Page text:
Conservancy plants native species, removes invasive plants from Essex County preserve.
Local volunteers kicked off a project to restore several acres of woodland at the Essex County Hilltop Reservation earlier this month. Led by the Hilltop Conservancy, the group planted, mulched and fenced 10 deer exclosures and removed thousands of invasive wineberry and privet plants, according to Theresa Trapp, treasurer of the conservancy. These projects, Trapp explained, are part of a master plan to regenerate seven acres of the forest understory at the reservation, which straddles North Caldwell, Verona and Cedar Grove. In early April, native plants — such as redbud, serviceberry, arrowwood and summersweet — were planted and then protected from deer with eight-foot fencing. The conservancy also spread tons of wood chips from recent …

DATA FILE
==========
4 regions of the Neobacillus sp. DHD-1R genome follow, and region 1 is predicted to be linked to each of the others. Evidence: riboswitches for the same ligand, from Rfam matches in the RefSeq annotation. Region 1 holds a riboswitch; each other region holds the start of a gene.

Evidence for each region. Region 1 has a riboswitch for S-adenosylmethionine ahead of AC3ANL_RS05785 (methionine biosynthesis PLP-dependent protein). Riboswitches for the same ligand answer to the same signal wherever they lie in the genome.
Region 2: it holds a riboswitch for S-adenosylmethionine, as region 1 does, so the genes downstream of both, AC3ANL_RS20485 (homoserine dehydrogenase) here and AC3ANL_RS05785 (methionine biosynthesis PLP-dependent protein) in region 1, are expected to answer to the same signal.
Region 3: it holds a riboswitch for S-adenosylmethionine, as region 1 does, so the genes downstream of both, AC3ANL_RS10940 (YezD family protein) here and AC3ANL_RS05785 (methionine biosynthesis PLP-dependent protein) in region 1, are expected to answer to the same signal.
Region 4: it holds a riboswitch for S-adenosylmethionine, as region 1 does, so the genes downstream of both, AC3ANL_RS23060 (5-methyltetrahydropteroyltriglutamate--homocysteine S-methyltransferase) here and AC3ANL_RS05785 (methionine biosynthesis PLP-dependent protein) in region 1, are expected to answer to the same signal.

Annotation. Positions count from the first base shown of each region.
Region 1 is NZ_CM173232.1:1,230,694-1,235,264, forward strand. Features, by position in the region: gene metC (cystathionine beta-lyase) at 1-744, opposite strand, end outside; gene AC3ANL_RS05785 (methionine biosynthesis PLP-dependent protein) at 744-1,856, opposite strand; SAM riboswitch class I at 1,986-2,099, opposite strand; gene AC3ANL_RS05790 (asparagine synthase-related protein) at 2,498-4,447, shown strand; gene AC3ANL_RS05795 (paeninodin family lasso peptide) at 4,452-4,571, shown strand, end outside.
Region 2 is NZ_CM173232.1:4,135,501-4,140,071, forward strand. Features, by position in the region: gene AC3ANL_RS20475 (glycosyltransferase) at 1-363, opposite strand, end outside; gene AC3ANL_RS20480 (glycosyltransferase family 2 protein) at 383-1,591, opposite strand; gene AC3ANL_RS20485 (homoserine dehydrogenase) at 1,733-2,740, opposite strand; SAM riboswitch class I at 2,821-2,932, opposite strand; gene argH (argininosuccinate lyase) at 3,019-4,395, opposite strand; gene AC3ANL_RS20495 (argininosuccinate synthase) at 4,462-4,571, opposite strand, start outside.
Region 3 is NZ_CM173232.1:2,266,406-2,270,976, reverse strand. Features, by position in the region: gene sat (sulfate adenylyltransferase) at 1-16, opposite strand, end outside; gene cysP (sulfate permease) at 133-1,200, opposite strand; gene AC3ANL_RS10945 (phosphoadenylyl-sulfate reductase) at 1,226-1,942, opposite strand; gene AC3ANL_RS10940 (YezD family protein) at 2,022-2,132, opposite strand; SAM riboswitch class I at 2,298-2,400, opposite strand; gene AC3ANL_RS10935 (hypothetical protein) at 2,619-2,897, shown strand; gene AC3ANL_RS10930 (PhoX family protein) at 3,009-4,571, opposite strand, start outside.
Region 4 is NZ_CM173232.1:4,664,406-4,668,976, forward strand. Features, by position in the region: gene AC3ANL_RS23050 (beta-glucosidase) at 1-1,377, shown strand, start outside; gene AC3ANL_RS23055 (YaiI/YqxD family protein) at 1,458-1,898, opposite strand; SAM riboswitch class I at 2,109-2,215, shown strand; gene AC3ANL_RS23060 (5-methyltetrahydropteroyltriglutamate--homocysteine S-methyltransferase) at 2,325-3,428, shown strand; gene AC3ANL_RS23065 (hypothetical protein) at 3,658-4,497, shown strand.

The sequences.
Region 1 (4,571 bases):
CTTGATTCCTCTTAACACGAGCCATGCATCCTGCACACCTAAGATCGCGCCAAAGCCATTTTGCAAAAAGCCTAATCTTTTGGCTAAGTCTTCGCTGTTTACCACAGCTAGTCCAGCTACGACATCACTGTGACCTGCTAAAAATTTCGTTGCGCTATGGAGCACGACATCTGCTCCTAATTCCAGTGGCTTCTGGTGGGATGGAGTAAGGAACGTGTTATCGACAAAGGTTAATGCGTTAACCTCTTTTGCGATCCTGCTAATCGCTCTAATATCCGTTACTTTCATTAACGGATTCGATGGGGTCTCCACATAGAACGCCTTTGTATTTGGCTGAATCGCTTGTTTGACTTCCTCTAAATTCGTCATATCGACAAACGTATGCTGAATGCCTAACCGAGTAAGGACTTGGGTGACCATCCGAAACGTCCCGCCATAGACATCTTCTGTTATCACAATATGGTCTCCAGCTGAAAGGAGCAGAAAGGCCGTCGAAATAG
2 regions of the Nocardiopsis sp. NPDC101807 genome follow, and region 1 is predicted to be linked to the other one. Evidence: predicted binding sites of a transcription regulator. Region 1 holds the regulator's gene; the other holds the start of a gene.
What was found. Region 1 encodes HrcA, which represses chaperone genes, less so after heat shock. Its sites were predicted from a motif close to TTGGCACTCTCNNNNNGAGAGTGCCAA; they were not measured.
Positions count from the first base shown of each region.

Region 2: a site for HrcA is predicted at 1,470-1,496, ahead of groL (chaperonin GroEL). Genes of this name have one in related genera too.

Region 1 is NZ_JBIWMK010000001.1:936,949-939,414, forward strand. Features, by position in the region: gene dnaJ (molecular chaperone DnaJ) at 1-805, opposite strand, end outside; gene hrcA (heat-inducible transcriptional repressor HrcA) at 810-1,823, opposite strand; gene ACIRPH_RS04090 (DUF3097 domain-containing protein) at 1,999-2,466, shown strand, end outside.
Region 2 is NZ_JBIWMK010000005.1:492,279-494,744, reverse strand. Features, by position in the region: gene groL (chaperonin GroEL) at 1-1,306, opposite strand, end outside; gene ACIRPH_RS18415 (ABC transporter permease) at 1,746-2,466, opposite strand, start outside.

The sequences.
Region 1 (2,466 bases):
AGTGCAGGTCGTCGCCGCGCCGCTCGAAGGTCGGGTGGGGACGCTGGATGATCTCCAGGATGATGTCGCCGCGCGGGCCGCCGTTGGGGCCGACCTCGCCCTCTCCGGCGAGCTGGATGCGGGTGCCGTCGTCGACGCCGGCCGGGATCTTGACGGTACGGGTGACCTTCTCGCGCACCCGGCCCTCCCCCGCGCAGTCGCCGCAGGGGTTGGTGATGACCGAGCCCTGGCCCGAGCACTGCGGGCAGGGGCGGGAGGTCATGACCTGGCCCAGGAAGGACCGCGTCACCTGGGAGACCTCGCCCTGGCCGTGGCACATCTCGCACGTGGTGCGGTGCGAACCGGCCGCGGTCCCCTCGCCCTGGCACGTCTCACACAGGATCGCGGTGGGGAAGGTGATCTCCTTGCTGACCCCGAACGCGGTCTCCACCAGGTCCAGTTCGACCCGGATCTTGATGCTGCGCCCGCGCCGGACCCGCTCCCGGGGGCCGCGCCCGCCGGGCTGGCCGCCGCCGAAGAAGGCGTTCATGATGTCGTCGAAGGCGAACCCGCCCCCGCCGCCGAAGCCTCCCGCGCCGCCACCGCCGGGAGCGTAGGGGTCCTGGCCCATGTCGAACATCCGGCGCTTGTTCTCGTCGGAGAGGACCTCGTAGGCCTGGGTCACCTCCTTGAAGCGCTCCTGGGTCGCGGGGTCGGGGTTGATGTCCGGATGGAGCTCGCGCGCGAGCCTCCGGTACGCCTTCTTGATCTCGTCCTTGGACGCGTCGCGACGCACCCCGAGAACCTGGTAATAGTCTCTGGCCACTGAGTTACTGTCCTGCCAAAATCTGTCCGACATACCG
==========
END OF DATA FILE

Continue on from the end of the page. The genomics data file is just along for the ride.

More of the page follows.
Hilltop Conservancy Treasurer Theresa Trapp pens Letter to the Editor regarding county deer hunt.
Thursday, February 14
Essex County’s 2013 deer hunt has come to a close, once again removing many of this over-abundant species from our reservations (Hilltop – 61, South Mountain – 43). Contrary to naysayers, deer have not become extinct because of the program, and there are small signs that our nature preserves are beginning to recover from decades of browse damage. Contraceptives are sometimes proposed as an alternative to hunting. However, we need to acknowledge that non-lethal methods to control deer populations would involve significant investment of taxpayer dollars, particularly immuno-contraception (e.g., GonaCon). Each GonaCon inoculation costs more than $1,000 per dose (including locating, immobilizing, inoculating and collaring). In addition, each…